There’s one sure way to make your building stand out on a street full of colorful but conventional architecture: give it some curves. For “September Cafe,” a multi-level delight set between two houses in Ho Chi Minh City, Vietnam, architecture firm Red5studio took swirling organic curvature to the extreme, and the result is truly stunning. Collaborating with interior design firm Ben Decor on a cohesive creative vision inside and out, the architects took inspiration from bird’s nests, using giant steel strips to adorn the facade.
Red5studio didn’t need to weave these metal strips into a typical nest shape or use any shades of brown to evoke the feeling of a nest. Their abstracted interpretation sets the tone in a refreshing shade of pale yellow, partially obscured by a living tree sprouting from the sidewalk out front. And while it’s certainly distinct from the homes and businesses that surround it, the cafe manages to avoid alienating its neighbors. As different as it is, it feels like it fits right in.
The architects previously created another location for café brand September called “Autumn and Fall Leaves.” This location, “The Wind and the Nest,” continues that story. They wanted to focus on the feeling of fresh air, movement, and connection to nature while also establishing an engaging series of nooks and crannies within the café that encourage visitors to get comfortable, have conversations, and enjoy both the food and the setting.
That invitation to linger is a striking departure from the fast-paced café and restaurant culture in many other countries like the U.S., which often prioritizes moving patrons in and out quickly to accommodate the greatest possible number of people per day. Here, comfort is prioritized, and as you walk through each level and each outdoor terrace, you enjoy a feeling of discovery. With all that greenery in an urban environment and the visual interest of the architecture itself, you could spend hours just taking in the scenery.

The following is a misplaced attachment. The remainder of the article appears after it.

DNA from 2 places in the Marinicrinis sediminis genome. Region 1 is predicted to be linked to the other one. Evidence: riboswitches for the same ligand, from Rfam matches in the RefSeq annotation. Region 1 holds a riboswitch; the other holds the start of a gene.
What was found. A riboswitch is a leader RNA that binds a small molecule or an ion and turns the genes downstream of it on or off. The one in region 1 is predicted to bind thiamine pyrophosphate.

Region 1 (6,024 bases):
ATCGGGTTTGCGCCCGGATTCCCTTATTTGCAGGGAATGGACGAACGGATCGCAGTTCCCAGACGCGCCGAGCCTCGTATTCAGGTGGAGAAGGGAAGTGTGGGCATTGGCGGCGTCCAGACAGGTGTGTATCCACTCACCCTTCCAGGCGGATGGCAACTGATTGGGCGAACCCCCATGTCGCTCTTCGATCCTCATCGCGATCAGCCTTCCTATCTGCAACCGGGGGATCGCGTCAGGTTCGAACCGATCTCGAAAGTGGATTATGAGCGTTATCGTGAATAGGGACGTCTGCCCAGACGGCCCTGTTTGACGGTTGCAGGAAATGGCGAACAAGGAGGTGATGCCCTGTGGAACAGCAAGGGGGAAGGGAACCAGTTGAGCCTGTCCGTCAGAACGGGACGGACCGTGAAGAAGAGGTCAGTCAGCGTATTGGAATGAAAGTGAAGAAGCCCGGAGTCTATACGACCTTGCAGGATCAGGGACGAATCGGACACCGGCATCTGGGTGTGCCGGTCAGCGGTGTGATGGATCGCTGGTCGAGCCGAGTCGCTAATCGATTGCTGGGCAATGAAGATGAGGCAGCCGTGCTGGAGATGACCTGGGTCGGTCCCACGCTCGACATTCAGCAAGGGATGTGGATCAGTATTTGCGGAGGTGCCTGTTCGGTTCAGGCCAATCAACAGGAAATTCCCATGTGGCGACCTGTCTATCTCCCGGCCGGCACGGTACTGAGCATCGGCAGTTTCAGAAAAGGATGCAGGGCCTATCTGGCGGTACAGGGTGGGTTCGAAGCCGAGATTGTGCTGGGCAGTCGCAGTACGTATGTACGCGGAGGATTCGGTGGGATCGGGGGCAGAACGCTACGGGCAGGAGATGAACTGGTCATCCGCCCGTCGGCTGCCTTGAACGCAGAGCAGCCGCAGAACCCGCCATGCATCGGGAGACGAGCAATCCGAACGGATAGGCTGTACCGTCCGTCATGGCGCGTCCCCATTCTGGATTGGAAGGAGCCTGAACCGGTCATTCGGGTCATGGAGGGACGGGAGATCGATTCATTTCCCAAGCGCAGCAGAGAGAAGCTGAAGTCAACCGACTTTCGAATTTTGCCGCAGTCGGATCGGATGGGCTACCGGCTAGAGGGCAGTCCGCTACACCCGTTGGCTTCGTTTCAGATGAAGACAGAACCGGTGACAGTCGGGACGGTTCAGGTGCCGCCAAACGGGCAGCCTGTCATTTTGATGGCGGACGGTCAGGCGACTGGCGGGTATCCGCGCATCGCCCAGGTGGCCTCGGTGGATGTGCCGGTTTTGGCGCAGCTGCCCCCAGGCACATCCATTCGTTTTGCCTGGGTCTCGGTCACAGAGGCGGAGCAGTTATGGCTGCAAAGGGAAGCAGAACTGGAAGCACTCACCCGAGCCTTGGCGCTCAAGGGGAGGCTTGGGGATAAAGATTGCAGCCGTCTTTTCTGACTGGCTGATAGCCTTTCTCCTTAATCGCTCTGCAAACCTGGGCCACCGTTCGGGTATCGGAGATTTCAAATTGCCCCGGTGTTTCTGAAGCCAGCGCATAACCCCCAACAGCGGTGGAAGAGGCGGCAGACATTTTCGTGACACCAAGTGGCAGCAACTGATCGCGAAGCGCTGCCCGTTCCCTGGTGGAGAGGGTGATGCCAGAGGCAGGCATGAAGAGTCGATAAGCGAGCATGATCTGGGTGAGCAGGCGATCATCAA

One of the coolest things about this design is that the steel ribbons actually sway slightly in the wind, “like a symbolic image of birds on a branch,” as the architects explain. That gives the building a dynamic feeling, almost as if it’s alive.
The designers explain that “to create the familiar and characteristic feeling of September, we use gentle neutral tones such as white, beige, rose-orange, and natural wood colors. Besides that, the circular image and the curve [reoccur in] the glass holes of the entrance, stairs, on the wall, and even just the tiny details on the furniture. The wind’s image is led by curves in space, through the ceiling, walls, and floor, creating a light feeling like a breeze spreading into each corner.”
“If the rooftop is an aerial garden, the lamp section is like a branch supporting the nest, and this is also the highlight of the space for those who love to check in and is the smoking area. The entire furniture and space was inspired by bird’s nests, curves, branches, birds on branches, and simply a tiny dot circle, all creating a bird’s nest in the heart of the city.”